It was the airport in New Orleans, sometime during the summer of the year 2000. It would be over a year before September 11 would happen. I was late for my flight and had on short sleeves. I wasn’t running, but I was moving rather quickly and anxiously through the airport. Then I experienced something that had never happened to me before; I got searched at security. They went through my bag by hand. One of the TSA guys looked at my arms the entire time, so I knew exactly why I got stopped.
Then the tragic events happened on 9/11/2001. All of a sudden, the shady people with tattoos were no longer a threat. TSA agents had far more pressing and easier to identify people to focus on. Fast-forward about 13 years and I would not only be unconcerned with how the TSA folks viewed me as a heavily tattooed passenger reentering the US from an Asian country, but I would also be having a tattoo conversation with the guy checking my passport at the customs counter. We would be more focused on comparing the full Japanese sleeves we both had, making the two questions he eventually asked me seem trite. The whole exchange would take less than two minutes.
So what happened? The truth is probably a lot of things, but in the years shortly after 9/11 we saw the birth of a new era in the reality tv craze. We saw the rise of tattoo reality tv shows, starting with Miami Ink. The conversations that I had been having with people for years about the fact that tattooing is a legitimate art form, was an open book discussion for all to engage. The shows made artists into human beings with feelings and quirks, just like everyone else. The shows exposed the depth of meaning that people put into their body art. There was a newer and more personal level with which the general public could view and engage what was once a fringe industry and subculture.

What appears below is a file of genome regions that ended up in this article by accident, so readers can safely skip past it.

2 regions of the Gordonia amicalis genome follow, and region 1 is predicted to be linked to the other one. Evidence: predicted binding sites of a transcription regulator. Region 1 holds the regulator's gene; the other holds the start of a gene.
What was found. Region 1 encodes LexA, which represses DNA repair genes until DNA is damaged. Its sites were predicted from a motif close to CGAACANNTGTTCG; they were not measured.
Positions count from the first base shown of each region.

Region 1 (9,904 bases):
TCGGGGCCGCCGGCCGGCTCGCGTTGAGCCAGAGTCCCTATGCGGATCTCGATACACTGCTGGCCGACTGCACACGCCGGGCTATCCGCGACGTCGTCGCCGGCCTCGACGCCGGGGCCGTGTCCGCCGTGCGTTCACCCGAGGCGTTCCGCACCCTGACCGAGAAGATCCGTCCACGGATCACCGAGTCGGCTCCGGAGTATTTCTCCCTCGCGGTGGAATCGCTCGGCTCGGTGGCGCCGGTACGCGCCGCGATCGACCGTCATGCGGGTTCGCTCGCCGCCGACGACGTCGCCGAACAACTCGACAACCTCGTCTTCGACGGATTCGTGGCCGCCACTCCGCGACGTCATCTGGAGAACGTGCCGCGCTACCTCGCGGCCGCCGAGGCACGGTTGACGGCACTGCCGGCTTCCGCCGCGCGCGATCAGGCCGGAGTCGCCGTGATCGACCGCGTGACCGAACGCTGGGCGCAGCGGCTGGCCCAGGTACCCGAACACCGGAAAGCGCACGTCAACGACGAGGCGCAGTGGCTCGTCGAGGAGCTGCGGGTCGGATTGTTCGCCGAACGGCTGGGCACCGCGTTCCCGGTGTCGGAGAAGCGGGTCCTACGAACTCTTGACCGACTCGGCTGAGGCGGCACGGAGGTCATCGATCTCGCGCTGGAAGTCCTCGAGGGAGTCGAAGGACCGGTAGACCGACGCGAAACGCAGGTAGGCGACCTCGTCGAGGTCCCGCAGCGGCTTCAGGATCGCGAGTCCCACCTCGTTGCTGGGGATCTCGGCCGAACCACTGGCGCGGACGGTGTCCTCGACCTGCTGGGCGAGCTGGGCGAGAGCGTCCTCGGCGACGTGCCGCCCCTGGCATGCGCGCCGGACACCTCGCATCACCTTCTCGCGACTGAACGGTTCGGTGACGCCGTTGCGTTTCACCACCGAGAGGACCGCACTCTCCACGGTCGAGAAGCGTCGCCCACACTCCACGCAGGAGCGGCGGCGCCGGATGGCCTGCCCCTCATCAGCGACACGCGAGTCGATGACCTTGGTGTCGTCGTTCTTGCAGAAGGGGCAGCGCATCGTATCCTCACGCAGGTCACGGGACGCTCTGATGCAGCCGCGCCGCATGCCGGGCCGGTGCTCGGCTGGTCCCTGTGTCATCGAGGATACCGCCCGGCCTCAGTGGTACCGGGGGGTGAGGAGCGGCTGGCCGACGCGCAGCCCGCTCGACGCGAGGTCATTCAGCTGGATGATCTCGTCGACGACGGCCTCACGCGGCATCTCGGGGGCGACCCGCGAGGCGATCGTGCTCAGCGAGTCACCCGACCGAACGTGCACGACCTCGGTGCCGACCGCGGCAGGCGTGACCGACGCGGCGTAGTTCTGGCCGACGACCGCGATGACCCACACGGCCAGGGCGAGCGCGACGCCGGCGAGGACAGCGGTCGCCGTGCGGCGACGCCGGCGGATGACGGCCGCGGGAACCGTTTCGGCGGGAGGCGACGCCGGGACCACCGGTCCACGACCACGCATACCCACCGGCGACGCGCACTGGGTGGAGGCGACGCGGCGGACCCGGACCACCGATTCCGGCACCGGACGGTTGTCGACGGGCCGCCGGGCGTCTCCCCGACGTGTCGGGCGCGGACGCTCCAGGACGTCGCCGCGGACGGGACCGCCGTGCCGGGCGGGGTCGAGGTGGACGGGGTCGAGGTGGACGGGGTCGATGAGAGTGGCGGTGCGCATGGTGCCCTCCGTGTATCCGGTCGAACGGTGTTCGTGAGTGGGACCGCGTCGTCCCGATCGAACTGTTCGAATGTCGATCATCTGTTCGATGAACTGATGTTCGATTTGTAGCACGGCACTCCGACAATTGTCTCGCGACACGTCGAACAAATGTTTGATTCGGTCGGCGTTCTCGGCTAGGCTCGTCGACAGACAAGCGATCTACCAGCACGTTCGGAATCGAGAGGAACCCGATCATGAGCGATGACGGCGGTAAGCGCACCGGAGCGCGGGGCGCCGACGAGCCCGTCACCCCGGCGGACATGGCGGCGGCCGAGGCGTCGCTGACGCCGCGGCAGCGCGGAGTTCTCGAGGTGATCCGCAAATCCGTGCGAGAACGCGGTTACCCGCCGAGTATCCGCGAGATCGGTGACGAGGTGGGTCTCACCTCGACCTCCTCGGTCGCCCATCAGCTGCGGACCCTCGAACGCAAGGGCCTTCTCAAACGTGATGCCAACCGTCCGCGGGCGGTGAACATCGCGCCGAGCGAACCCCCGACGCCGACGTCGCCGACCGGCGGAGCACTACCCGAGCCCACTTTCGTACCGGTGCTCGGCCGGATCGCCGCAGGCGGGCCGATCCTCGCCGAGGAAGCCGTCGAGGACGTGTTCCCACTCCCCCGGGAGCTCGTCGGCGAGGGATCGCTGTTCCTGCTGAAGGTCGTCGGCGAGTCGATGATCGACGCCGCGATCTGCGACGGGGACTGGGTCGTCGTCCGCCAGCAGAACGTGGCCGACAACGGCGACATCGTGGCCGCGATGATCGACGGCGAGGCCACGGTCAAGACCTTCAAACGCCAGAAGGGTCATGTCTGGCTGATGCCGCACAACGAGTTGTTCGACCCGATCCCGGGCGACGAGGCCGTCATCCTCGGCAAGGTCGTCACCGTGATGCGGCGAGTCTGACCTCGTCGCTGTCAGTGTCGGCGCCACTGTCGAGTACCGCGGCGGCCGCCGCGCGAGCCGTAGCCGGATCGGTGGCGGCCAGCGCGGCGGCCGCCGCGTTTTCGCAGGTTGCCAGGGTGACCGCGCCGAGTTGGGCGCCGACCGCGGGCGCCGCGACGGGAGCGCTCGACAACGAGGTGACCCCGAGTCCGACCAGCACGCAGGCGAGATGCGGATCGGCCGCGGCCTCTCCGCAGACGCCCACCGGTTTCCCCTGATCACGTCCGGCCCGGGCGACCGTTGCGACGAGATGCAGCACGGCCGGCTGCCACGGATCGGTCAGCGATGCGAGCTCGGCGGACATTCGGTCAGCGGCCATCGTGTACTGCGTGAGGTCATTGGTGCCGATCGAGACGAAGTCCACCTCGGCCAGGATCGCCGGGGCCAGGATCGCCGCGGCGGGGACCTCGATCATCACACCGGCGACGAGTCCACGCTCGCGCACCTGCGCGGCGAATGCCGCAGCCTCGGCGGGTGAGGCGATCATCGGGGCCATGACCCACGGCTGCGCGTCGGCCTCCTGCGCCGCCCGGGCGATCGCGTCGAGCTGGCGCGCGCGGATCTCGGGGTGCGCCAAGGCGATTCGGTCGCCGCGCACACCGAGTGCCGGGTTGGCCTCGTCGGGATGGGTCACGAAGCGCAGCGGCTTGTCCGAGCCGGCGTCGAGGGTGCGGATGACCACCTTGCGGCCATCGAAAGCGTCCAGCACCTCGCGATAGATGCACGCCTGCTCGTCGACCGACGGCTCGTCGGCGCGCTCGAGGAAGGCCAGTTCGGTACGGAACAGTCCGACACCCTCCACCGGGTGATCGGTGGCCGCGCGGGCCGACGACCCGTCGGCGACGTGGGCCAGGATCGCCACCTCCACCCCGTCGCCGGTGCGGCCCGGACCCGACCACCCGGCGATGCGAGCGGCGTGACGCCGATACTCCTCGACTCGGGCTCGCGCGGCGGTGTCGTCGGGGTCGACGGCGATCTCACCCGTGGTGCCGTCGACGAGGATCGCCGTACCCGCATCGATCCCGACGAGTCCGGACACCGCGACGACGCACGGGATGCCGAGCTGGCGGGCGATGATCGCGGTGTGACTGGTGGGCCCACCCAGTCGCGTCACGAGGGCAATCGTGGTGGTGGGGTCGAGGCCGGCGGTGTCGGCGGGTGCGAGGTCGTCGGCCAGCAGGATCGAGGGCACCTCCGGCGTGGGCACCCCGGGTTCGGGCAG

This last week I realized just how far we have come when I was at Disney World. I was riding the bus one day and staring at a tattoo of the dog from the old Nintendo game, Duck Hunt, poking out above the collar of the guy’s t-shirt in front of me. It was then that I really started noticing that there were so many tattooed people around me the whole week. There was good, bad and everything in between. There were moms with bad cover-ups. There were biker dads that stood like beacons of tattoo diversity and still make me smile.
I only write this because I think it is nice to pause from our usual concerns and addressing of current issues in tattooing and just look at the milestones of the past decade or so and really marvel at how far we have come. Think about it, were any of your really using a rotary ten years ago? Oklahoma became the last state to lift a ban on tattooing, making it legal in all 50 states now. Tattoo shows begat more tattoo shows. Not to mention this little website you might be familiar with just sort of started and grew to meet the needs of the expanding generation of young artists. Regardless, it is safe to say that tattooing has been and will continue growing.
So I leave this mostly as a call for celebration. Take a minute and marvel, then let us know what else you might add. What milestones in our industry have I missed? And as always, thank you for supporting the Tattoo Improvement Network.